A report by the State Department probing into former Secretary of State Hillary Clinton’s use of a private email for government dealings, released on Friday, Oct. 18, found dozens of individuals guilty of security violations.
The report was attached to a letter addressed to Sen. Chuck Grassley, notifying the senator that the State Department had finished reviewing the handling of classified information by Clinton.
The State Department’s report from an investigation that was initiated over three years ago, found 38 individuals to be responsible for 91 violations from the 30,000 emails that the department was able to physically review. A further 497 violations were identified in the probe, though none of which was assigned responsibility by the department, Fox News reported.
But some of the 38 current and former unidentified State Department officials charged may still face consequences, according to AP News.
“For current and former officials, culpability means the violations will be noted in their files and will be considered when they apply for or go to renew security clearances. For current officials, there could also be some kind of disciplinary action,” according to an AP News report, which also noted that it was not immediately known what kind of punishment it would be.
The report on the probe however appears to have overlooked the notion that diplomats or Clinton aids used the platform to discuss matters despite knowing that sensitive information required handling through secure channels, according to Politico.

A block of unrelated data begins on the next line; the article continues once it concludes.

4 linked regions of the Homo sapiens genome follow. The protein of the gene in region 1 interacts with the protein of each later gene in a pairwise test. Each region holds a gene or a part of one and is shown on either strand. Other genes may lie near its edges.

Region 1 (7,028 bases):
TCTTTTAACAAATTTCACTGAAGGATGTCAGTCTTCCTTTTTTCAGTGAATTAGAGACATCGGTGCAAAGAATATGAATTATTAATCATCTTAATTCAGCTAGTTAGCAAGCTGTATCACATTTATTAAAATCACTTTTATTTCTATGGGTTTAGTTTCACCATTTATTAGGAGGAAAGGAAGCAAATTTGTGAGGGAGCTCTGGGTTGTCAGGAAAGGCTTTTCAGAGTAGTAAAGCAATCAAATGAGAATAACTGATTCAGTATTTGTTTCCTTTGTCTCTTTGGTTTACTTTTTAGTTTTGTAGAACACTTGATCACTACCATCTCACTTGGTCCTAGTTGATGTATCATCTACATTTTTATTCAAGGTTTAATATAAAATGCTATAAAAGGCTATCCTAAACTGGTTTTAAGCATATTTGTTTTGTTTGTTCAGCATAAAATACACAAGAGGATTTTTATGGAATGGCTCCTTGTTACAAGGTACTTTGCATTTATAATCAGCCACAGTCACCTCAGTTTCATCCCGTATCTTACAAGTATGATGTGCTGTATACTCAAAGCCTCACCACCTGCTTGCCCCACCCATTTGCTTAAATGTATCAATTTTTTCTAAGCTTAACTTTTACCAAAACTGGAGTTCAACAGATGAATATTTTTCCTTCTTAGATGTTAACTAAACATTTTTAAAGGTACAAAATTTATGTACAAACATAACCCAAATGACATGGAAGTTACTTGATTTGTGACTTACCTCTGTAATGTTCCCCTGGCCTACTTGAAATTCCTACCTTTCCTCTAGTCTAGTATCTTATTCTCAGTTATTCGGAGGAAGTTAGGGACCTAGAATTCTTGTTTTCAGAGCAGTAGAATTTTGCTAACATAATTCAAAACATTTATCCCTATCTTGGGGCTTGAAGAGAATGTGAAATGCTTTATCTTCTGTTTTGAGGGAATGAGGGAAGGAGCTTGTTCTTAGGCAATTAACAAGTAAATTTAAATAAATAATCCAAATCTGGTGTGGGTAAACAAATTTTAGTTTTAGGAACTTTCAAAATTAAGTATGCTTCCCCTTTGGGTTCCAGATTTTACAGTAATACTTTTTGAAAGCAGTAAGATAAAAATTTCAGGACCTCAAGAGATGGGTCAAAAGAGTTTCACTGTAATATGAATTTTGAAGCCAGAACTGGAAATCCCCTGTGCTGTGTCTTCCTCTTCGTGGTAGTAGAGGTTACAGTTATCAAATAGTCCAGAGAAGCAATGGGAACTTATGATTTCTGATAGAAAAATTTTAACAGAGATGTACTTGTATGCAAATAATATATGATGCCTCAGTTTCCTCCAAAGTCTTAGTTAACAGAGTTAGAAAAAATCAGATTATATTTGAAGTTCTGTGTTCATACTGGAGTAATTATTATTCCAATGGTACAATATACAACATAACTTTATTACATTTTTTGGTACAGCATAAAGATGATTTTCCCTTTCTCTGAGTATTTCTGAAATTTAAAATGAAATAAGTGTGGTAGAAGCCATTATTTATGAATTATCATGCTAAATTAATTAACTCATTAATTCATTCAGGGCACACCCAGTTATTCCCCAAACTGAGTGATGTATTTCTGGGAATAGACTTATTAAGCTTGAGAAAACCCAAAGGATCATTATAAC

“While there were some instances of classified information being inappropriately introduced into an unclassified system in furtherance of expedience, by and large, the individuals interviewed were aware of security policies and did their best to implement them in their operations,” the report said.
“The use of a private email system to conduct official business added an increased degree of risk of compromise as a private system lacks the network monitoring and intrusion detection capabilities of State Department networks,” the report said in conclusion.
“Instances of classified information being deliberately transmitted via unclassified email were the rare exception and resulted in adjudicated security violations.”
FBI Director James Comey said in a 2016 remark at a press briefing that, although the agency was short of recommending charges, Clinton and her staff were “extremely careless in their handling of very sensitive, highly classified information.”
“Any reasonable person in Secretary Clinton’s position, or in the position of those government employees with whom she was corresponding about these matters, should have known that an unclassified system was no place for [highly sensitive] conversation,” Comey said regarding Clinton and her staff’s mishandling of information.